Chemical Forums
Chemistry Forums for Students => Undergraduate General Chemistry Forum => Topic started by: ConfusedBiologistHere on June 30, 2021, 05:07:03 PM

Firstly, sorry if this is the wrong form, I can move it if so, I tried my best.
Long story short, I was preparing 30% TCA solution as follows: 30g TCA into 100mL H2O.
However, my supervisor is telling me that this only equates to about a 14% solution?
His reasoning was that, a different protocol calls for 30 mL of 6.1N TCA to be combined with 70 mL of H2O. He explained that 6.1N TCA is made using 2.2g TCA into 1 mL of H20, which equals 100% (w/v). I do not understand this math at all. How could 2.2/1 = 100% and not 220%?
I'm probably missing something basic here and making a fool of myself, but I would really appreciate learning from someone! Thank you!

It is about as lousy as possible, and then a bit more :(
30 g of TCA in 100 mL doesn't produce 100 mL of the solution.
30 g of TCA in 100 mL produces solution that has a w/w concentration that reasonably accurately equals 30g/(100g+30g)*100% or 23%.
Density table for TCA solutions tells us that 23% w/w solution has a density of 1.12 g/mL. That allows us to calculate the volume: 116 mL.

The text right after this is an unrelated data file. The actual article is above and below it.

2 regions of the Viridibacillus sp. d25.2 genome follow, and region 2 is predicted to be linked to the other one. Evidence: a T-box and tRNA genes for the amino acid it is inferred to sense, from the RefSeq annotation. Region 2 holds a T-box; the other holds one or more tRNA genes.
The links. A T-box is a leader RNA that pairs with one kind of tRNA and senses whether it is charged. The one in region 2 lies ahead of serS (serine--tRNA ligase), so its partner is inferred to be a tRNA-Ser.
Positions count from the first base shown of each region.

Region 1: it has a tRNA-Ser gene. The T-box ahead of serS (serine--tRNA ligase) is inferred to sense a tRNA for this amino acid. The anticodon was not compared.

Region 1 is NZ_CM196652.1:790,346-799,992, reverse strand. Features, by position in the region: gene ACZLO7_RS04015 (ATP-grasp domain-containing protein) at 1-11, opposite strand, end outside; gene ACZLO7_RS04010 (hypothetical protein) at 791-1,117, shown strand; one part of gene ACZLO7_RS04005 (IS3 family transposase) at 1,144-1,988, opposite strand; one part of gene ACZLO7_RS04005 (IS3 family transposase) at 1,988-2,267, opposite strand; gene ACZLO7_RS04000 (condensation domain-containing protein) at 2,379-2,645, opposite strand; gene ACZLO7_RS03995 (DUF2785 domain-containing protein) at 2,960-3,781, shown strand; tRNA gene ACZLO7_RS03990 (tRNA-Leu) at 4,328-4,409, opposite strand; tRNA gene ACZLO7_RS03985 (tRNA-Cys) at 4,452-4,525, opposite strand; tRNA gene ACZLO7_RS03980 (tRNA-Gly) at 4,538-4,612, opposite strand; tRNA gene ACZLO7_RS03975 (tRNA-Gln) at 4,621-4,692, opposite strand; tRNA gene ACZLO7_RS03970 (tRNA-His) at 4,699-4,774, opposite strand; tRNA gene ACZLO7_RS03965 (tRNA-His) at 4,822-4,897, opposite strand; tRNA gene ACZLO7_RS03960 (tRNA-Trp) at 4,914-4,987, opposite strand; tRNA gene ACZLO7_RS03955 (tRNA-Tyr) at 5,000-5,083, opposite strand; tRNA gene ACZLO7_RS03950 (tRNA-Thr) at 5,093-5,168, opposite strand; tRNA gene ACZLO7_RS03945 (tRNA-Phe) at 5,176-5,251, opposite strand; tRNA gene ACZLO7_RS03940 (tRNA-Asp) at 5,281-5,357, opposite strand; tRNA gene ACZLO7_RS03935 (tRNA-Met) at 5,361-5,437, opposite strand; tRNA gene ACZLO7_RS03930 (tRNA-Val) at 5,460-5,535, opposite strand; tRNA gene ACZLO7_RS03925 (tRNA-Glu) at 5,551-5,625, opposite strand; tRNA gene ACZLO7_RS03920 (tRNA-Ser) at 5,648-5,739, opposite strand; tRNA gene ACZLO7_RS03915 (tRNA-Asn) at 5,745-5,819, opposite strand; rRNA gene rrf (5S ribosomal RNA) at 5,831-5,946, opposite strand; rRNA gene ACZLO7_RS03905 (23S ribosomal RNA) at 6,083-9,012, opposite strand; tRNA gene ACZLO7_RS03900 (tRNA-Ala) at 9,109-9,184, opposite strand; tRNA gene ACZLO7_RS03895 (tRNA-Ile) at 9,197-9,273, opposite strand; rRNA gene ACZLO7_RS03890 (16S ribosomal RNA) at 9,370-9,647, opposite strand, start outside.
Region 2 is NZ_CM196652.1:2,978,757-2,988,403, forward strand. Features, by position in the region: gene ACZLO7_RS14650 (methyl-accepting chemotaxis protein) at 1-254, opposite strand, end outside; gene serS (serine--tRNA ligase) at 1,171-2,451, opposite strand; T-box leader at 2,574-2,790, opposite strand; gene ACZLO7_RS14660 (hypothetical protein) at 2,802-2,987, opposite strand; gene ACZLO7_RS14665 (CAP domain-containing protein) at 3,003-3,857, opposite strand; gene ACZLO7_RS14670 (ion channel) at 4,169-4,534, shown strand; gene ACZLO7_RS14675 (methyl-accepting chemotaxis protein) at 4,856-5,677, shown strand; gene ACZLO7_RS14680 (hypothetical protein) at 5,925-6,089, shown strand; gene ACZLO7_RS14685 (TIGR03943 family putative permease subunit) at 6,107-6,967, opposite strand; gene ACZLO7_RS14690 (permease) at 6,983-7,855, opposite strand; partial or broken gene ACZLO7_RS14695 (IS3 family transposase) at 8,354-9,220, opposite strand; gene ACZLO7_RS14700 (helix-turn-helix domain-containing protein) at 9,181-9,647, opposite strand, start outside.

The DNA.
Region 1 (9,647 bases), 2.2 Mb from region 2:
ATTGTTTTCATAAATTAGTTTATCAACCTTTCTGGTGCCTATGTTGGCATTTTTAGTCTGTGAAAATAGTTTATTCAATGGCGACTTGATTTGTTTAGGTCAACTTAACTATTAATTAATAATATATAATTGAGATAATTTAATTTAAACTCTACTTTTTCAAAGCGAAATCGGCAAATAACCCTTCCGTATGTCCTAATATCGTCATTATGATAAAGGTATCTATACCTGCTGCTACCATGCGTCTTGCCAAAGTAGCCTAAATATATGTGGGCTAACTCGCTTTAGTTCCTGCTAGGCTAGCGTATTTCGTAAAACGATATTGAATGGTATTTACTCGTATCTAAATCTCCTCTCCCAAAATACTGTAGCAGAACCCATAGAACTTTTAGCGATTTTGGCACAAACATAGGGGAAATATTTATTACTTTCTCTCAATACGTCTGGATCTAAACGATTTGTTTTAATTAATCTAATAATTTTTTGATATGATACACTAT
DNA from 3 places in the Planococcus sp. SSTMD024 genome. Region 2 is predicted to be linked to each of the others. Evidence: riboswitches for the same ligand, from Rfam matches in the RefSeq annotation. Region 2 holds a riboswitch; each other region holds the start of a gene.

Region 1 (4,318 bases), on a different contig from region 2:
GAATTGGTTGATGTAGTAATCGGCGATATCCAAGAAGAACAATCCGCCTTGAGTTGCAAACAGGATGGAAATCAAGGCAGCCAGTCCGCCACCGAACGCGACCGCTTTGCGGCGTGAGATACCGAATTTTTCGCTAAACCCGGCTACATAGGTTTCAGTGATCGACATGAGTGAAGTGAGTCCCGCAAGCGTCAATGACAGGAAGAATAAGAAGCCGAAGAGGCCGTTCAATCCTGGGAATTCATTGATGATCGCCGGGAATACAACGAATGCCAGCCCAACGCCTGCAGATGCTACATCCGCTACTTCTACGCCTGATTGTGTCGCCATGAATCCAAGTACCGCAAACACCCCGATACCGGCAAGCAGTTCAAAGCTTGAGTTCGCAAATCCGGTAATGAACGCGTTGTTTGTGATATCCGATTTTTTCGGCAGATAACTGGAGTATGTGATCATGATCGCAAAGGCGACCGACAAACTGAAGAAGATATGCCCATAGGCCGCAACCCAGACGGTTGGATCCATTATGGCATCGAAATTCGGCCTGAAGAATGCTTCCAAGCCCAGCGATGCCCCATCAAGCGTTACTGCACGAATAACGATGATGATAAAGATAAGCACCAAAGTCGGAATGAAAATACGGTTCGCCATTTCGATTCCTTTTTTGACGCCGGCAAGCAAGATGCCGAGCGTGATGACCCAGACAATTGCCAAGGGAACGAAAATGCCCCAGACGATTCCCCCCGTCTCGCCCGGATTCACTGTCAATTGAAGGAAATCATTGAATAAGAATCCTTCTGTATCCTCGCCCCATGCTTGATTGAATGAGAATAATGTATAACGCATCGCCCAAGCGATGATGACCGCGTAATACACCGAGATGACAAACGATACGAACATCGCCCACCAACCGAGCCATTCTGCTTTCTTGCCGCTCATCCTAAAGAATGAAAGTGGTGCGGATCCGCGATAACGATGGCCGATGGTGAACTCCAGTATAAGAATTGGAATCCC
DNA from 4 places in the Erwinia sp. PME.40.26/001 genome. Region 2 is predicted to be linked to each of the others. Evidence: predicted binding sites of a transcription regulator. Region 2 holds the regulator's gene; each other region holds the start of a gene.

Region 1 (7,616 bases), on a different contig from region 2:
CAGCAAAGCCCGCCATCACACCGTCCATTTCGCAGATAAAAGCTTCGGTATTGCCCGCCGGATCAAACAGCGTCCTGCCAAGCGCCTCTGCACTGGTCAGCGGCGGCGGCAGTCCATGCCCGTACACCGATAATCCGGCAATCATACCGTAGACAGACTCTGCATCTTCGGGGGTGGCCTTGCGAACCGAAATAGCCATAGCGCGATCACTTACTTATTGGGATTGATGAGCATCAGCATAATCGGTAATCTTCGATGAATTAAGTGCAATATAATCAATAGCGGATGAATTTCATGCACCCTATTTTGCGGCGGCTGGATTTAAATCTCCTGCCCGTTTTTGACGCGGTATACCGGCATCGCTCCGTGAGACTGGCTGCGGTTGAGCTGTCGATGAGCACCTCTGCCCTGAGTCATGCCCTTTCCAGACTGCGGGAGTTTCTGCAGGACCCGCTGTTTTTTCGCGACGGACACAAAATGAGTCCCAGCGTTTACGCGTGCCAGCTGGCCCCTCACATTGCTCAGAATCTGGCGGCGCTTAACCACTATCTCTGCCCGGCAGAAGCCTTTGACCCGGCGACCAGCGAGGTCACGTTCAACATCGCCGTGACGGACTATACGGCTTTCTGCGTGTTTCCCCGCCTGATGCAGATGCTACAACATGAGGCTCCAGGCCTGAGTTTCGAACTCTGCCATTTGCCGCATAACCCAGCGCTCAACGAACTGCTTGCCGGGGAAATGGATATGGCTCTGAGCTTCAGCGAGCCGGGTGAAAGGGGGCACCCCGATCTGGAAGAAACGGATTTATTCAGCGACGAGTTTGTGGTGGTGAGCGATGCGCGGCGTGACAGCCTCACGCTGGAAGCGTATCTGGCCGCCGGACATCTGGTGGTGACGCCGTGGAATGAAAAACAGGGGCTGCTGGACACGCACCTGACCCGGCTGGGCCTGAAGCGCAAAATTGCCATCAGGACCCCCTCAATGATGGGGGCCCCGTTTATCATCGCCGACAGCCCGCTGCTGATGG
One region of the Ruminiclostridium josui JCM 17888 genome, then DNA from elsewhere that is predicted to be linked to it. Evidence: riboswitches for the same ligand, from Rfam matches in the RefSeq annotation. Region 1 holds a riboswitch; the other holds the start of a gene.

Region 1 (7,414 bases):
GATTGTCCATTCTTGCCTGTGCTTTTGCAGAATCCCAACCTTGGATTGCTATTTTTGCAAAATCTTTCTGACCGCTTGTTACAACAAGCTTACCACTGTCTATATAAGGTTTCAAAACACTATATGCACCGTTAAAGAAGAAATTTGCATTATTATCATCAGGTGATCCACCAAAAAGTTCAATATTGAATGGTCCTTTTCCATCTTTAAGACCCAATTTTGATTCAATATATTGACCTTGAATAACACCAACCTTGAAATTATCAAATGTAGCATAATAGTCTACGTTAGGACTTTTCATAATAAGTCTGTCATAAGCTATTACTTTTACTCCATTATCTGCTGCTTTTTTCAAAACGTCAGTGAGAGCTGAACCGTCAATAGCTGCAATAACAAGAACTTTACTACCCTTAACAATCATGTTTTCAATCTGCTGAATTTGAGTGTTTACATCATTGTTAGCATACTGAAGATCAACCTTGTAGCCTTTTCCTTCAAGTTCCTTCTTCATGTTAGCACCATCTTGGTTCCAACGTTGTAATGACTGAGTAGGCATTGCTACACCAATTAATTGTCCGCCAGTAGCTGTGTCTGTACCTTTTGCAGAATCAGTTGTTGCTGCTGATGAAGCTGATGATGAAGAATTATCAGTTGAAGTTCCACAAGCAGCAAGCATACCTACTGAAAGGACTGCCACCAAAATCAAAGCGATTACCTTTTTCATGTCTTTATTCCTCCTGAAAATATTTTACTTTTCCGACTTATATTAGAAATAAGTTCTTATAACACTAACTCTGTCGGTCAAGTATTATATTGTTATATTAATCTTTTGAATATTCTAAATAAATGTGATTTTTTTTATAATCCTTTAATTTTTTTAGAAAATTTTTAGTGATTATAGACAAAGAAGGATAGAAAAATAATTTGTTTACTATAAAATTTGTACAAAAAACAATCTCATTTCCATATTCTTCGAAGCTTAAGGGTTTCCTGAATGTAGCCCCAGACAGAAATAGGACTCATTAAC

That in turn means 30g in 116 mL, or w/v% around 26%.
The 14% number definitely doesn't come from from the basic definitions used for concentrations in chemistry. I feel like your supervisor assumes saturated solution to be 100%  they can define it this way, but it will be a highly unorthodox approach, at least from the chemical point of view.

I see.. so then it does make sense that a 6.1N TCA solution would be "100%" TCA? That is the information I get from my boss, but also the manufacturer. That is the other part I am confused about.
From what I have learned so far, we need to take into consideration the volume of TCA and how it effects the ending volume of the solution. That is why 30g in 100mL does not equal a 100mL solution of 30% TCA, but instead 116 mL solution of about 26% TCA. I'm definitely out of practice with my chem math, thank you so much for your help.

I see.. so then it does make sense that a 6.1N TCA solution would be "100%" TCA? That is the information I get from my boss, but also the manufacturer. That is the other part I am confused about.
I stand corrected by a quick googling, looks like 100% TCA is used quite correctly in the meaning "1g of TCA per 1 mL of solution", and yes, that's 6.1N. Nothing to do with the saturation (although this solution is definitely not far from being saturated).
I am not sure if I know how to reproduce the 14% number.
I was preparing 30% TCA solution as follows: 30g TCA into 100mL H2O.
Do you mean 30g of solid TCA, or 30 mL of the above 1 g/1mL solution?